The 10 Most Successful Laos Tourism Companies In Region

From the UNESCO World Heritage Site of Luang Prabang (yes, that’s right - an entire town a heritage site) to the unexplained and mysterious Plain of Jars you’ll be fascinated and in awe of this wonderful land. If there is over-exploitation and the wildlife is harmed then both the local community and the tourist industry will eventually collapse. The economic benefits of tourism for local communities can be positive, but there needs to be a balance because the demands of tourism can also contribute to the destruction of the natural and cultural environment upon which it depends.

To this day, unknown numbers of UXOs lie buried in nearby agricultural fields and forests, where they continue to claim innocent victims. Amputees sit in the shade, amongst fence posts and flowerpots and house stilts and joists made from old pieces of war machinery, watching able-bodied tourists wander through the village. Posters warn of live bombs while land mine clearance teams wander through fields searching out unexploded ordnance (UXOs) - serious obstacles to sustainable economic and agricultural development.

Today there are relics of this war everywhere. Lying directly on the old Ho Chi Minh trail, Muong Ngoi was subjected to constant bombing during the Vietnam War. Laos seems too quiet as if nothing happens there.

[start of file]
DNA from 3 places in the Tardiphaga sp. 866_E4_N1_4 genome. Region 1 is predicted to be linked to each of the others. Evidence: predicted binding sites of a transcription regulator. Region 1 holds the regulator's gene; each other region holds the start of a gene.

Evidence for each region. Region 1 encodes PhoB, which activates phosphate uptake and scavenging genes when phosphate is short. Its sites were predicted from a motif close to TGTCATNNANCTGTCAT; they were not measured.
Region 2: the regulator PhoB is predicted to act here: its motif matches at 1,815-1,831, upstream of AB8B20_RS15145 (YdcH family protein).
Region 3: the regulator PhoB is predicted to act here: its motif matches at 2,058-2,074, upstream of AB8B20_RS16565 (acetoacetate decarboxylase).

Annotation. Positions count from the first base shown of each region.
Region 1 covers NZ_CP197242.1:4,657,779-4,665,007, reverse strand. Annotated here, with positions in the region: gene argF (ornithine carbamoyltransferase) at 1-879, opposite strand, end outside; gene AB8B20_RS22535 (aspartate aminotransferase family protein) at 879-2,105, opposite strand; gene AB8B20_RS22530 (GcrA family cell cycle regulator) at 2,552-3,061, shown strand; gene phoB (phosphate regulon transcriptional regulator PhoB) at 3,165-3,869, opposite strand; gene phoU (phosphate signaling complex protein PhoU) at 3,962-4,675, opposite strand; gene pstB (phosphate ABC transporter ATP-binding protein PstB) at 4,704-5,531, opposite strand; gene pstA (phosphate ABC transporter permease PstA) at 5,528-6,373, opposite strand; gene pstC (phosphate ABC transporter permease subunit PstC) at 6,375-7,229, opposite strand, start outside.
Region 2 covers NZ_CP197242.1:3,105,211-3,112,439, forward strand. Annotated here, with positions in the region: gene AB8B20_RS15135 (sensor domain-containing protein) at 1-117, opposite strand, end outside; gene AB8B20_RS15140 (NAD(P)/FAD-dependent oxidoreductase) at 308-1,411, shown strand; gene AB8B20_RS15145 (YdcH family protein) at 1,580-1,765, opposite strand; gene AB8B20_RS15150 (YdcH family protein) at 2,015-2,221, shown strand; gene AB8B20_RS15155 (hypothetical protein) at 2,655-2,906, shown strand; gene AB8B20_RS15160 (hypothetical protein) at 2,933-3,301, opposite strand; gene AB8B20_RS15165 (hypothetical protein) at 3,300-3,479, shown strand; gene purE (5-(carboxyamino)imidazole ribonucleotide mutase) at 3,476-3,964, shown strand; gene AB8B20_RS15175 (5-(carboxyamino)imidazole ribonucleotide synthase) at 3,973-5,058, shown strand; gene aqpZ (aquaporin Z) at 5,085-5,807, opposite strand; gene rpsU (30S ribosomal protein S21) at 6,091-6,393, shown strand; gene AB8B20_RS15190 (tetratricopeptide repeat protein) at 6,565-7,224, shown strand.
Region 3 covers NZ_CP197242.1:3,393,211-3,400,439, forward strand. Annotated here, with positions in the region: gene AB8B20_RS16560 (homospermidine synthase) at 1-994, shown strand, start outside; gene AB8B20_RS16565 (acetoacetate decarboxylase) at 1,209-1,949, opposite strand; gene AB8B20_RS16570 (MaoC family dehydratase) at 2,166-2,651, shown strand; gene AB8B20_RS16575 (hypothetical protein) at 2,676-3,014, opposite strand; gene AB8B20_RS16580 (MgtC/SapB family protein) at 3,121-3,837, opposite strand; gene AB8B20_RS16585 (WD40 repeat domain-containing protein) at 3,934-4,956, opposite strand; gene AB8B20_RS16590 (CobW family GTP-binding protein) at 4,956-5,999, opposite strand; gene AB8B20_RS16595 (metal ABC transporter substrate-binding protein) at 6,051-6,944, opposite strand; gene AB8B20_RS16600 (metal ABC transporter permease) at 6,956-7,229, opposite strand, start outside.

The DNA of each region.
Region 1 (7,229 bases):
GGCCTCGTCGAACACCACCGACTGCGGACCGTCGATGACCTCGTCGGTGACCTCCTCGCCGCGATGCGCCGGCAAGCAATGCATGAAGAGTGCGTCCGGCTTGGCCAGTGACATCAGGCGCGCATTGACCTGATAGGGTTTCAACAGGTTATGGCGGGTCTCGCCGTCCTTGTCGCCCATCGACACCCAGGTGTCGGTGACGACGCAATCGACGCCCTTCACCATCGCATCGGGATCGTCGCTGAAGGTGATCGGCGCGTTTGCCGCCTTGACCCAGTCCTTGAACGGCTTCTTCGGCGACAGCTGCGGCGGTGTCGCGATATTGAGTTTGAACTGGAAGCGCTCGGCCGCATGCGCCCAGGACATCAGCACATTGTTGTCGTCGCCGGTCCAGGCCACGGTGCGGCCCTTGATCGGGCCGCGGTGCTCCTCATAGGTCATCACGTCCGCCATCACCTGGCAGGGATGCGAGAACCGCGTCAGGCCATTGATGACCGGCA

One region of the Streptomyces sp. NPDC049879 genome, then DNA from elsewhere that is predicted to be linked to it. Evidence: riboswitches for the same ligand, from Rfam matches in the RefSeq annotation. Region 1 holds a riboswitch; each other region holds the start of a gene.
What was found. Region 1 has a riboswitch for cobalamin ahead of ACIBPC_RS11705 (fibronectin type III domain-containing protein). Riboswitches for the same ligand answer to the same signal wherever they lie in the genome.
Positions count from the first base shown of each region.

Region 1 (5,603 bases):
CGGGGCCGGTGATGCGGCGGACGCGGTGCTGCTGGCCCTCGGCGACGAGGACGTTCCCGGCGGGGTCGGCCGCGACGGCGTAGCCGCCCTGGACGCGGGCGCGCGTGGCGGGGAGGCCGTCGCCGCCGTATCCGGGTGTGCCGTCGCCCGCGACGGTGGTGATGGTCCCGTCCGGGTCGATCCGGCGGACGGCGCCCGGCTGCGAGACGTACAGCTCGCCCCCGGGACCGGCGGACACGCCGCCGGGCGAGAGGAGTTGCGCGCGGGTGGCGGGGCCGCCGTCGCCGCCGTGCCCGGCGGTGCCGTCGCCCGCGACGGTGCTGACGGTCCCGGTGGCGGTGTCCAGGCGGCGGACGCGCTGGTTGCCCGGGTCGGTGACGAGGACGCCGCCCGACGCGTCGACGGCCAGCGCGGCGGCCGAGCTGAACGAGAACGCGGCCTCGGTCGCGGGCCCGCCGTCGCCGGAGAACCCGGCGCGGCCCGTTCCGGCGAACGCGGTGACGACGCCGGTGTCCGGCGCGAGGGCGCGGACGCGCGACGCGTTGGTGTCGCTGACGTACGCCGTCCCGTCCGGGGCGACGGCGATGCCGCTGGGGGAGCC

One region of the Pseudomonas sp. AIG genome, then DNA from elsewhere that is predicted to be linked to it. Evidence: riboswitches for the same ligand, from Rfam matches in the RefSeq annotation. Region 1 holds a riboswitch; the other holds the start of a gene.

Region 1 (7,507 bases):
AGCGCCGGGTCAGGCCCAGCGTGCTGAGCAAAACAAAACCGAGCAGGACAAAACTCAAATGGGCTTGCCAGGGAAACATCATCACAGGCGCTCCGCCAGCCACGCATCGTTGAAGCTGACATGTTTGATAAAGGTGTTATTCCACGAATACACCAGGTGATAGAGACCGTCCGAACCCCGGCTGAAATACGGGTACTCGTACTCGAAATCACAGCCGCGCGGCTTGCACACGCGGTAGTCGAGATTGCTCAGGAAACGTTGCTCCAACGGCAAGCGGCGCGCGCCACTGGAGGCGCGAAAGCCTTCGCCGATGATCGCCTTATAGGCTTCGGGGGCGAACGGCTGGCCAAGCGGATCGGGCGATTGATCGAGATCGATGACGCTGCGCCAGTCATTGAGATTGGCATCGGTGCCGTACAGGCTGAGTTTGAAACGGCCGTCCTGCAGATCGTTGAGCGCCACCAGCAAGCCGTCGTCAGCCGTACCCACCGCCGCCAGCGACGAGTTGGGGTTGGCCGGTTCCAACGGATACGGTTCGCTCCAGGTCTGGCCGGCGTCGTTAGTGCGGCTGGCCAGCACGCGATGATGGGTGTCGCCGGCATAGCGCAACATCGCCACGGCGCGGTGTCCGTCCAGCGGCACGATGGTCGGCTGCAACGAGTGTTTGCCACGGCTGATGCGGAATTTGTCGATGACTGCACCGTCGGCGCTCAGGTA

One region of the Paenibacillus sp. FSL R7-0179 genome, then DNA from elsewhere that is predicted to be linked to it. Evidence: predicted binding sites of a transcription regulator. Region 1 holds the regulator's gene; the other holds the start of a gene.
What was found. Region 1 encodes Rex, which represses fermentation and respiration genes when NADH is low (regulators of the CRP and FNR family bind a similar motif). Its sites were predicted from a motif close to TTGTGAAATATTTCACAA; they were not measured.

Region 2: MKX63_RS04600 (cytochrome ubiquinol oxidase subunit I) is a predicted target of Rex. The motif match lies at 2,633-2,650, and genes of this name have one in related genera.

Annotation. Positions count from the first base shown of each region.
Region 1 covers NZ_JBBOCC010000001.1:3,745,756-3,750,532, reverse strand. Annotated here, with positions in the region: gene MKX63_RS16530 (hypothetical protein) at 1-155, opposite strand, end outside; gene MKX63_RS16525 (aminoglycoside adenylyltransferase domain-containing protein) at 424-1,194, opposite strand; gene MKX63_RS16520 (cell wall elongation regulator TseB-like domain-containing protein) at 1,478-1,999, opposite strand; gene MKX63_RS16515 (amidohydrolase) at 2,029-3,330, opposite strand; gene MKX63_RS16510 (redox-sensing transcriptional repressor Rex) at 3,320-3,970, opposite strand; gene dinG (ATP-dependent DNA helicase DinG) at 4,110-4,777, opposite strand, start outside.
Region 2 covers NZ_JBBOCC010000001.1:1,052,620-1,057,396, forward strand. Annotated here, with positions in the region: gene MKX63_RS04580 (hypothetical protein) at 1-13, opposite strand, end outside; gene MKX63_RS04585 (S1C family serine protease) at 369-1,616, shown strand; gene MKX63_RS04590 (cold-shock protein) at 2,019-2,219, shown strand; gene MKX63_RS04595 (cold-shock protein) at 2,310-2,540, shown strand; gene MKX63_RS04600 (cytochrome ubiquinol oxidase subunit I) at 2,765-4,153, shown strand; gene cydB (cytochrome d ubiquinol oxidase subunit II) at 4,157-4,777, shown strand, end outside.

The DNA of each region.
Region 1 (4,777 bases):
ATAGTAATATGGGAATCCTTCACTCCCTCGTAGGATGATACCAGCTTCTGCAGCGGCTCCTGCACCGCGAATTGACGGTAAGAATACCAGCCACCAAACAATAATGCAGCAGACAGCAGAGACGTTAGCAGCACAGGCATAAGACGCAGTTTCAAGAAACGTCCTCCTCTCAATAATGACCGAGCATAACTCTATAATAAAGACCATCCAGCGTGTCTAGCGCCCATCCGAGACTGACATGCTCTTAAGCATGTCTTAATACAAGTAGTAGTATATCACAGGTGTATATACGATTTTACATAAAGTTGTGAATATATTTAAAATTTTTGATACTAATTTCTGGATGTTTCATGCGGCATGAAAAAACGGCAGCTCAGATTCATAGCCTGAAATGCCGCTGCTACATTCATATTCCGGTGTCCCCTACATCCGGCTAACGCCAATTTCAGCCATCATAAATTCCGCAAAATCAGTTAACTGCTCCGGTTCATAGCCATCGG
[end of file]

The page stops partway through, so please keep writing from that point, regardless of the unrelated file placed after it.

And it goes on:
Even countries like Myanmar, Cambodia, and Brunei make the news once in a while. Whenever Southeast Asian economy or politics surfacing on world news, it’s always about Singapore, Malaysia, Indonesia or Thailand. Third, it seldom makes the news.

Mr Bloom pointed out that elephants need to remain economically useful to Lao villagers, especially those affected by logging’s decline, further complicating the activities of groups trying to save them. If we can show other Lao people that you can treat elephants well, while making money at the same time, then we think that they will slowly start to change their attitudes. But Diana Edelman, from travel blog D Travels Round, said the use of elephants in tourism is a complicated issue.

We enjoyed a three-kilometre walk through the Nam Khan River and a nearby village and later helped to wash the elephants in the river. Our full-day mahout course saw us learn to climb, ride and direct the elephants. The country also retains some of the French influence it absorbed during colonial days: the familiar smell of freshly baked bread and coffee mingles with exotic local aromas in morning markets, and many of the old shophouses of its larger towns now (appropriately) house French restaurants.

Colourfully dressed hill tribes populate the higher elevations, while in the lowland river valleys, coconut palms sway over the Buddhist monasteries of the ethnic Lao. Information for Tourist in Laos such a small country, Laos is surprisingly diverse in terms of its people. Caught in the middle of the two Indochina wars and long isolated from the rest of the world, the country retains a slow, rather old-fashioned charm, and its people - incredibly laidback and friendly, even by Asian standards - are undoubtedly one of the highlights of any visit.